Bungalow #30. Nice.
Caitlin locking it up.
Rows and Rows of Bungalows.
Fountain at the Spanish Steps.
Me on the Spanish Steps.
The Pine Cone Courtyard.
Modern Art. Gotta love it. This thing spins. :)
Our goofy tour guide.
The Lacoon. :)
AHHHHH!!! i love this piece.
Mikey was obsessed over this piece back in the day.
Vatican looking OUT.
Pope's Royal Guards. Dorks. Sucks to wear that everyday.
We are Romans.
Awesome seats... :)
Green Apple was deelish.
The Madhouse that was the Gelato Bar
This past weekend I went to Rome with my roommate Caitlin. I had been dying to go, and wanted to wait until the weather straightened up to go. Thankfully, it didn't rain until after we were already on the train back home. Rome was really the only other Italian city that I had be dying to see. Hello, the Sistine Chapel is there. So, to Rome I went. It was an interesting adventure.
We staying at PLUS Hostel in Rome, which really did turn out to be a camping village that was 30 minutes outside of the city center. The distance kinda sucked, but we figured out the bus and metro system it was easy. Be best thing about staying there, was that there were TREES!!!! Florence has no trees (expect in the parks). We stayed in a "bunaglow" which consisted of two beds, and a tiny bathroom. Thats all. It was nice though because it was clean and super CHEAP. 36 euros for two nights (for one person). Sweet deal.
We took the fast train to Rome, and it was nice. Only took about 1.5 hours. After we checked in at PLUS, we hopped on a bus, then a metro, and went to the Spanish Steps. Very pretty, especially at sunset. It was a nice square, with a small fountain designed by Bernini and is supposed to look like a small boat that was once stranded there. There were many shops and street artists at Piazza di Spangna as well. The steps can get quite crowded, and I don't really like crowds but it was still very pretty. Afterwards, we went in search of a good place to get dinner. We picked a random trattoria and of course it was delicious. Then we headed back to the Hostel because we had to be at the Vatican first thing in the morning to meet up with our tour group.
I'd like to start off with this tidbit of information, Vatican City, is a country. Yes, it is in ROME but it is its own country as well. It's the world's smallest country, about .2 square miles and serves as the spiritual center for millions of people from all over the world. Its usually referred to as a City State and often called "the Holy See". Pretty much the only people who live there within the .2 square miles are priests, nuns, guards, high-ranking dignitaries, and the Pope.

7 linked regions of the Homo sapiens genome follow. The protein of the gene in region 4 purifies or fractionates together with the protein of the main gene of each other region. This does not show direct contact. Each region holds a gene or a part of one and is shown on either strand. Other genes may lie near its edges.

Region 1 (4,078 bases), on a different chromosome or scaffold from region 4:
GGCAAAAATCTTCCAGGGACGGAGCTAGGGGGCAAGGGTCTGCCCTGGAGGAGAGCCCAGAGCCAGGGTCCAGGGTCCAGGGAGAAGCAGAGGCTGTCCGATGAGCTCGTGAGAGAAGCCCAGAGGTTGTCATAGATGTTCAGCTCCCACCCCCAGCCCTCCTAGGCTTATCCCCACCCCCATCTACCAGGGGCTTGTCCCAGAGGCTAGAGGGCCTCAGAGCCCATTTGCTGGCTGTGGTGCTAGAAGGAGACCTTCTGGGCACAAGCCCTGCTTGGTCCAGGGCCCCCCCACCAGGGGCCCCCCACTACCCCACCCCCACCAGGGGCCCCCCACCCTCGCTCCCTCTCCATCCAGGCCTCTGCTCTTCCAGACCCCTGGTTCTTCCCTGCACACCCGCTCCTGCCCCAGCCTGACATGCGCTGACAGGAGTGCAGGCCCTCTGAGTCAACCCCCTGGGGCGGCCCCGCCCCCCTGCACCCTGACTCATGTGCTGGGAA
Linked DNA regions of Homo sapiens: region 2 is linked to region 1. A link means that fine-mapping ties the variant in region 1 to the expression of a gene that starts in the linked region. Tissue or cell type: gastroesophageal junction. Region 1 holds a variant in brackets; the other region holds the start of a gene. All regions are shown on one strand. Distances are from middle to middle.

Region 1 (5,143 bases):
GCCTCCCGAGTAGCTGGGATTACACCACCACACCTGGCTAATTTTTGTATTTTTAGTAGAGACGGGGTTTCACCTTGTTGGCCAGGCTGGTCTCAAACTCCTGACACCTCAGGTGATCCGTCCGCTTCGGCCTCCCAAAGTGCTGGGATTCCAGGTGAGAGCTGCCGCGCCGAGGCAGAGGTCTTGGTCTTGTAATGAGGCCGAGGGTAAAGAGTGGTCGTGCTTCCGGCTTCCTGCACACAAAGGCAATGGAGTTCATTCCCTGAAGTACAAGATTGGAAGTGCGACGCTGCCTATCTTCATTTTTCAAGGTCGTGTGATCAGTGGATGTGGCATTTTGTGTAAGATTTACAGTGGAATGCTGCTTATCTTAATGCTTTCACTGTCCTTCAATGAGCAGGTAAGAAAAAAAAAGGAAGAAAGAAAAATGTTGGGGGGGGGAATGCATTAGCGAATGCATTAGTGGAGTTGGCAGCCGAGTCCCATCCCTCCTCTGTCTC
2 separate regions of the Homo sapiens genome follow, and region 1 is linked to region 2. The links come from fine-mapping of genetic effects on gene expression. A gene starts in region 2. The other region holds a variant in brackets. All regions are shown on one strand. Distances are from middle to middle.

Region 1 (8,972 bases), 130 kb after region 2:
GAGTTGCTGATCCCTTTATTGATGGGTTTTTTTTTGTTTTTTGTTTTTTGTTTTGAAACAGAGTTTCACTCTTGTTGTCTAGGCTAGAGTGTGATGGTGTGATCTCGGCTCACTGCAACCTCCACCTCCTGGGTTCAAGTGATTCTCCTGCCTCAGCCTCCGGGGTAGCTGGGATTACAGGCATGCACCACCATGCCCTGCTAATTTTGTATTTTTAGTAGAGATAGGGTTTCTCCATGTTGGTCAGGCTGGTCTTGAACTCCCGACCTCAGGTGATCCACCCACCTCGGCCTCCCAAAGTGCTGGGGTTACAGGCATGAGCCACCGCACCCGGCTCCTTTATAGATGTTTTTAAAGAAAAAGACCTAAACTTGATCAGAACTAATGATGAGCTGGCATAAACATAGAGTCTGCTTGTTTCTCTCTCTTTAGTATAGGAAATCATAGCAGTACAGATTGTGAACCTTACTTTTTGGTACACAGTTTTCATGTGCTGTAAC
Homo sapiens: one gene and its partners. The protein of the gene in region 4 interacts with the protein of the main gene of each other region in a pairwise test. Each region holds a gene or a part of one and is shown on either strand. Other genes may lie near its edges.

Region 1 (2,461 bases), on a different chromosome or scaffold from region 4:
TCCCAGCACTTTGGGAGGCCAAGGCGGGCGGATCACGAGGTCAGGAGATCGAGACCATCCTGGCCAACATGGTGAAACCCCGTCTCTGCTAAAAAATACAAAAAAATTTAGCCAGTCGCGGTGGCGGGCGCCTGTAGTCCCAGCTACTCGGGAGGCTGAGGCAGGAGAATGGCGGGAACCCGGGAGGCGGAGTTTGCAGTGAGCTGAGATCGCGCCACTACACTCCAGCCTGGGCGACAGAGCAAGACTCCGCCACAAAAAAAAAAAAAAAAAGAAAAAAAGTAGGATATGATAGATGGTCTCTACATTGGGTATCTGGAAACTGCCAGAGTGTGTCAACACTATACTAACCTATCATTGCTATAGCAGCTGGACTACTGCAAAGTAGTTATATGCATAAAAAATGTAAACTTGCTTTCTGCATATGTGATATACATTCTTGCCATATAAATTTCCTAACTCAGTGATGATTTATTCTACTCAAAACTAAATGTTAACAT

We booked a group tour, with a hefty fee, for the Vatican Museum which includes: the Sistine Chapel, a modern art collection, countless rooms of art, and just a lot of stuff...mostly all "donated" to the Vatican. Some of the worlds most famous pieces are held here. Like the Lacoon for example. And of course the frescos within the Sistine Chapel. Overall, I'm so thankful for the experience of the visiting the Vatican, but never in my life will I probably ever do it again. Why? Simply because of the crowds. It was horrible the massive amount of people there. I would do it again, on a less busy day, but our tour guide said that the day we were there was a "slow" day. Ugh. Heck, we only spent 30 minutes in the Sistine Chapel because there were so many people and the guards were professional bad mood-ers. Yelling at people and stuff. It was overwhelming. But Mikey did one hell of a job on that ceiling. But the Last Judgement is still my favorite. I made a list a few years ago in high school, of things I wanted to see or do before I died, seeing the Sistine Chapel was on there, and can now be checked off the list. :)
After the Vatican, we walked to the Colosseum and got in for free, why I'm not sure, but the ticket lady said it was free and I was happy. The Colosseum was very cool. No wonder so many movies made after this amazing place. Back in the day it could hold about 55,000 spectators. The coolest part about the Colosseum was the sections underground, which you couldn't get to but you could see it. Thats where they held the prisoners/slaves and the wild animals. Sucks that in 847 an earthquake hit and made it into the ruins that it is today.
After the Colosseum, we walked around a bit. Caitlin has family in Rome, so we met up with them and walked around. We met them at the Pantheon, which we seen from the outside. The inside was reserved for those who wanted to pray. The Pantheon is located in the Piazza della Rotonda square; which was my favorite square that I seen in Rome. Caitlins family took us to this gelato bar near the Pantheon. It was like nothing I've ever seen before in my life. It was a cross between an auction and a mosh-pit. Ridiculous. You pay first, and then squeeze your way to the gelato bar, get squished, hope and pray that the gelato boys see you so that they can take your order (or atleast this is how it is for short people like me), get your ice cream, pray that it doesn't fall off the cone as you fight your way back the the back of the store to exit. Yeah, it was that busy. But it was soooo good.... I had green apple (verde mela), and it tasted just like green apple. After we left Caitlin's family we continued to walk around Rome a bit, just stopping to look at stuff in the windows or to shop. We also seen the beautiful Trevi Fountain. Gorgeous.
Overall, I enjoyed Rome, but prefer Florence. Florence is smaller, everything is within walking distance, and the people here are friendlier. Rome was huge. But for a big city, it was awesome especially with its old ruins intermingled with the modern city. I liked Rome. I would've liked to have spent more than a weekend there, to just walk around some more. But its nice to be back in Florence too.